Le Pain Quotidien Has Laid Off All Calif. Employees

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In the wake of the statewide economic shutdown, Le Pain Quotidien has laid off all of its employees in California, Commercial Observer has learned.

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Due to the continued uncertainty around the coronavirus pandemic, all of the restaurant chain’s California employees were laid off or terminated effective April 9, according to internal messages obtained by CO. Final checks were to be sent home to workers on April 11.

The move follows Le Pain’s announcement last month to temporarily close all of its U.S. locations and furlough all California employees, as many states closed nonessential businesses amid the coronavirus outbreak, including California.

Le Pain did not return repeated requests for comment.

There are 19 Le Pain Quotidien locations in the Greater Los Angeles area, as well as one in the Inland Empire and one in Orange County. It’s unclear how many workers were impacted by the layoff announcement.

“Le Pain Quotidien has been around since the 1990s with over 250 locations worldwide,” said James Famularo, president of Meridian Retail Leasing, in an email to CO. “I think their business model is absolutely genius … it would be a shame to lose this concept.”

Le Pain, founded by Alain Coumont, could be one of many bankruptcies expected from restaurant chains as their locations remain closed for at least the next month. Due to government shutdowns, major restaurant chains like The Cheesecake Factory and Subway announced they weren’t paying April rent, according to media reports.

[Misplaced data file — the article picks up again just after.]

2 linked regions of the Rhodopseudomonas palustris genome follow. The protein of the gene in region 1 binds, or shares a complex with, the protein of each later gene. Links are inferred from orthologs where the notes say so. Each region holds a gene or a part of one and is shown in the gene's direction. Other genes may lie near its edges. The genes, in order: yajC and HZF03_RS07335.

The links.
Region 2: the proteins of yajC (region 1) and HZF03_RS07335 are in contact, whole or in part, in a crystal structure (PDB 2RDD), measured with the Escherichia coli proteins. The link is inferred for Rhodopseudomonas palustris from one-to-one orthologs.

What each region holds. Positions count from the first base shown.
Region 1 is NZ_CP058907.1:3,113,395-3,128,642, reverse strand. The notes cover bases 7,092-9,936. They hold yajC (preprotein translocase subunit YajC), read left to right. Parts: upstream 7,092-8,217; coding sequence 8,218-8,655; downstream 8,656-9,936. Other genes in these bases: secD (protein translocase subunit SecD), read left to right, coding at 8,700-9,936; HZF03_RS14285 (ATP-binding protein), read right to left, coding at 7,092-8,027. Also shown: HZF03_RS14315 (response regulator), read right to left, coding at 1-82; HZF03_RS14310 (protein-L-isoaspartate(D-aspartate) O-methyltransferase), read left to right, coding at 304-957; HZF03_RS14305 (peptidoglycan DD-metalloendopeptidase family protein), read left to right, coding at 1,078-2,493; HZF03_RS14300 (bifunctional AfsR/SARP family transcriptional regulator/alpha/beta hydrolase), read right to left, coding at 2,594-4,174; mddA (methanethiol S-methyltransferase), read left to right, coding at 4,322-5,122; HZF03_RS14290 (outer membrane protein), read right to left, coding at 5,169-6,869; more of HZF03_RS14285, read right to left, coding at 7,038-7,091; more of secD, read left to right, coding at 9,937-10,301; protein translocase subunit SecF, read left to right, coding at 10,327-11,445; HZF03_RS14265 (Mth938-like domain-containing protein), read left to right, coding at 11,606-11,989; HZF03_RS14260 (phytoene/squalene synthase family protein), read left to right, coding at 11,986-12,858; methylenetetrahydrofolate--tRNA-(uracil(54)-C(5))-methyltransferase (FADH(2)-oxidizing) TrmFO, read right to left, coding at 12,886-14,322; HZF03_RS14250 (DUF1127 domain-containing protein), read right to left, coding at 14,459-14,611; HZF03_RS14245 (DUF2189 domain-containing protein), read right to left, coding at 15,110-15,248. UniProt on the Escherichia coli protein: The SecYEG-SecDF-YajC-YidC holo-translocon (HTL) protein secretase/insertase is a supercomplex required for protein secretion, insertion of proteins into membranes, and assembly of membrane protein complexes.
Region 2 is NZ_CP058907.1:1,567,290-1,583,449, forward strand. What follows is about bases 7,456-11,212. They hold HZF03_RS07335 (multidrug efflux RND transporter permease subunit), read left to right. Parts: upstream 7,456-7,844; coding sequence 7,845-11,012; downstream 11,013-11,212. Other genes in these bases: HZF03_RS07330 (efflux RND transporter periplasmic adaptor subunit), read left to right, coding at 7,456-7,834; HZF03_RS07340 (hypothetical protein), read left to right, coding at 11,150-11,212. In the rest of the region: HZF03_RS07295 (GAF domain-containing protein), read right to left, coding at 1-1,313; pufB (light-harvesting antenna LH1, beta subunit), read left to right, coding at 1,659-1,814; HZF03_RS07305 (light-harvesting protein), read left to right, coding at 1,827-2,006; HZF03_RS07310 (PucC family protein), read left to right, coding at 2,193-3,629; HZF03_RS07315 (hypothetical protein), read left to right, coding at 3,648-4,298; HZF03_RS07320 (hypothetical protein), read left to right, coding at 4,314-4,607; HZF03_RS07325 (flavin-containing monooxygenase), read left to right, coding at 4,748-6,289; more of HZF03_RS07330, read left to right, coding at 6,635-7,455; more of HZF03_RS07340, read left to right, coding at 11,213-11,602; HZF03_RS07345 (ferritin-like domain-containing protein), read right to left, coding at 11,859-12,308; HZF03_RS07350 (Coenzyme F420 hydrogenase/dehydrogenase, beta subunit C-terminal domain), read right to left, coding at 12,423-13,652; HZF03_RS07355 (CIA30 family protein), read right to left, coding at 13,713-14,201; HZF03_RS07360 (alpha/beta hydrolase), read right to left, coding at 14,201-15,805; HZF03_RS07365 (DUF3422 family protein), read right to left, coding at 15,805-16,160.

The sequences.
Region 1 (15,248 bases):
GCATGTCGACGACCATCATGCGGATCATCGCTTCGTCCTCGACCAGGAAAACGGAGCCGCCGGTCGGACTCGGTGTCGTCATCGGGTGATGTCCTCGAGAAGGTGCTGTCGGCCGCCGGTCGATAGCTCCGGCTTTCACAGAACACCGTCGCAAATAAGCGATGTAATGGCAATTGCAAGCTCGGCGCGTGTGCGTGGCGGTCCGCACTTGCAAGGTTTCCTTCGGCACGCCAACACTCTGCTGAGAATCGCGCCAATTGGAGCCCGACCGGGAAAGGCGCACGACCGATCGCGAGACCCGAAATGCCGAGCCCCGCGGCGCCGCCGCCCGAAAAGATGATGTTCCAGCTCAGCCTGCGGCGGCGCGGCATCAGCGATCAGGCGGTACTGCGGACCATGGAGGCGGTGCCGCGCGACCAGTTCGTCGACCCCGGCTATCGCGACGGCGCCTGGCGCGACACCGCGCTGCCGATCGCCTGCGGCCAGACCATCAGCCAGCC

On April 13, L.A. County officials extended its stay-at-home orders for nonessential businesses like restaurants until May 15. And this week, Governor Gavin Newson said once California’s stay-at-home orders are lifted — the date of which has not yet been determined — there will be new policies for restaurants that include reducing the number of tables by half.

The governor’s office said that in a four-week span leading up to last week, California processed about 2.3 million unemployment insurance claims.

Last month, the California Restaurant Association wrote a letter to Newsom describing the “near decimation of our state’s restaurant industry.” California’s restaurants employ 1.4 million food service workers and generate more sales tax than any other industry at $7 billion annually, according to the letter.

CBRE released a statement regarding a new economic outlook moving forward, and said the U.S. commercial real estate recovery will trail the economic rebound. Categories like industrial and logistics will recover over 12 months. But retail, food and beverage and hotel sectors are facing a longer recovery of up to 30 months, according to the statement.